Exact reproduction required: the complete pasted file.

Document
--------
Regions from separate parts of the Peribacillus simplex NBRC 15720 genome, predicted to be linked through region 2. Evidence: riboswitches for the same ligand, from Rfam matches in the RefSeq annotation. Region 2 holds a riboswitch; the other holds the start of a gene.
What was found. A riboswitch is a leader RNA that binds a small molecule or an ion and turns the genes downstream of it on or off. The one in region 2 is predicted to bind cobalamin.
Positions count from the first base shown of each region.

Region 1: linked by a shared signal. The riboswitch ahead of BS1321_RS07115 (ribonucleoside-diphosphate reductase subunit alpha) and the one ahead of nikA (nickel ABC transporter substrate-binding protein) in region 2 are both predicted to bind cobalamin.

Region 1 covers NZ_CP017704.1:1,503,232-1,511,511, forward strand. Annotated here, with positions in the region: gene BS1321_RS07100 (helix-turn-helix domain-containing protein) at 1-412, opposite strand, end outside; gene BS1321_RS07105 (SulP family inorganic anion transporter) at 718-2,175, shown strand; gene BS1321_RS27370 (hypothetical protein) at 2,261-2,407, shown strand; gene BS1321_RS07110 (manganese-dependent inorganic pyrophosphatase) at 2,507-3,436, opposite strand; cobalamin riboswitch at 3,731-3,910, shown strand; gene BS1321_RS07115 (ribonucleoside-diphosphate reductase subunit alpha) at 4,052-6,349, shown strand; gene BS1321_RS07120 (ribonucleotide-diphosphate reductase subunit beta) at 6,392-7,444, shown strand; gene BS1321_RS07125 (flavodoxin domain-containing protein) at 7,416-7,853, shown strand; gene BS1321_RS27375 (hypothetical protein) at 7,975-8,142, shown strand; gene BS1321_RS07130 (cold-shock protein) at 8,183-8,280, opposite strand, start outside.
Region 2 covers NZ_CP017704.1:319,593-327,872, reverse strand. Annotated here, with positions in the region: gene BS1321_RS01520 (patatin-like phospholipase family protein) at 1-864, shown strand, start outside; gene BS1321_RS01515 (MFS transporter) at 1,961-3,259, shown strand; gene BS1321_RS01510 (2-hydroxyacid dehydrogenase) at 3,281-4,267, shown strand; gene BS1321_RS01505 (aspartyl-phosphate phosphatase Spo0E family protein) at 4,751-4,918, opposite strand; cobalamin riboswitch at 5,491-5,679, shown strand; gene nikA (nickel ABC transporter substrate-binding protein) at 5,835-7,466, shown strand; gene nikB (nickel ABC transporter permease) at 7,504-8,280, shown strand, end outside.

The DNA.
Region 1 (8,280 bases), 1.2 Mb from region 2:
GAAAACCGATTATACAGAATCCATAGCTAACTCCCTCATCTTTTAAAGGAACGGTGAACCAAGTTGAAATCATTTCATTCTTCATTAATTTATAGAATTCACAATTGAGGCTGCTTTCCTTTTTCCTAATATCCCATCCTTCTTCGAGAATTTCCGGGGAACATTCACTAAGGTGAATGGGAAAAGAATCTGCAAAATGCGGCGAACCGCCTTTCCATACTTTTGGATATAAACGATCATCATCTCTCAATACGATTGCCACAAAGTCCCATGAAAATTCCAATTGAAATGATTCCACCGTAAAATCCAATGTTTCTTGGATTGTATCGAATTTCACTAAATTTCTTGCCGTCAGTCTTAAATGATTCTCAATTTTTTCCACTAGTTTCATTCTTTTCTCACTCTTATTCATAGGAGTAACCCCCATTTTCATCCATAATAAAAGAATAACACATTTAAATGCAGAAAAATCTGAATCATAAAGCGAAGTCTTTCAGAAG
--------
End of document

Regions from separate parts of the Peribacillus simplex NBRC 15720 genome, predicted to be linked through region 2. Evidence: riboswitches for the same ligand, from Rfam matches in the RefSeq annotation. Region 2 holds a riboswitch; the other holds the start of a gene.
What was found. A riboswitch is a leader RNA that binds a small molecule or an ion and turns the genes downstream of it on or off. The one in region 2 is predicted to bind cobalamin.
Positions count from the first base shown of each region.

Region 1: linked by a shared signal. The riboswitch ahead of BS1321_RS07115 (ribonucleoside-diphosphate reductase subunit alpha) and the one ahead of nikA (nickel ABC transporter substrate-binding protein) in region 2 are both predicted to bind cobalamin.

Region 1 covers NZ_CP017704.1:1,503,232-1,511,511, forward strand. Annotated here, with positions in the region: gene BS1321_RS07100 (helix-turn-helix domain-containing protein) at 1-412, opposite strand, end outside; gene BS1321_RS07105 (SulP family inorganic anion transporter) at 718-2,175, shown strand; gene BS1321_RS27370 (hypothetical protein) at 2,261-2,407, shown strand; gene BS1321_RS07110 (manganese-dependent inorganic pyrophosphatase) at 2,507-3,436, opposite strand; cobalamin riboswitch at 3,731-3,910, shown strand; gene BS1321_RS07115 (ribonucleoside-diphosphate reductase subunit alpha) at 4,052-6,349, shown strand; gene BS1321_RS07120 (ribonucleotide-diphosphate reductase subunit beta) at 6,392-7,444, shown strand; gene BS1321_RS07125 (flavodoxin domain-containing protein) at 7,416-7,853, shown strand; gene BS1321_RS27375 (hypothetical protein) at 7,975-8,142, shown strand; gene BS1321_RS07130 (cold-shock protein) at 8,183-8,280, opposite strand, start outside.
Region 2 covers NZ_CP017704.1:319,593-327,872, reverse strand. Annotated here, with positions in the region: gene BS1321_RS01520 (patatin-like phospholipase family protein) at 1-864, shown strand, start outside; gene BS1321_RS01515 (MFS transporter) at 1,961-3,259, shown strand; gene BS1321_RS01510 (2-hydroxyacid dehydrogenase) at 3,281-4,267, shown strand; gene BS1321_RS01505 (aspartyl-phosphate phosphatase Spo0E family protein) at 4,751-4,918, opposite strand; cobalamin riboswitch at 5,491-5,679, shown strand; gene nikA (nickel ABC transporter substrate-binding protein) at 5,835-7,466, shown strand; gene nikB (nickel ABC transporter permease) at 7,504-8,280, shown strand, end outside.

The DNA.
Region 1 (8,280 bases), 1.2 Mb from region 2:
GAAAACCGATTATACAGAATCCATAGCTAACTCCCTCATCTTTTAAAGGAACGGTGAACCAAGTTGAAATCATTTCATTCTTCATTAATTTATAGAATTCACAATTGAGGCTGCTTTCCTTTTTCCTAATATCCCATCCTTCTTCGAGAATTTCCGGGGAACATTCACTAAGGTGAATGGGAAAAGAATCTGCAAAATGCGGCGAACCGCCTTTCCATACTTTTGGATATAAACGATCATCATCTCTCAATACGATTGCCACAAAGTCCCATGAAAATTCCAATTGAAATGATTCCACCGTAAAATCCAATGTTTCTTGGATTGTATCGAATTTCACTAAATTTCTTGCCGTCAGTCTTAAATGATTCTCAATTTTTTCCACTAGTTTCATTCTTTTCTCACTCTTATTCATAGGAGTAACCCCCATTTTCATCCATAATAAAAGAATAACACATTTAAATGCAGAAAAATCTGAATCATAAAGCGAAGTCTTTCAGAAG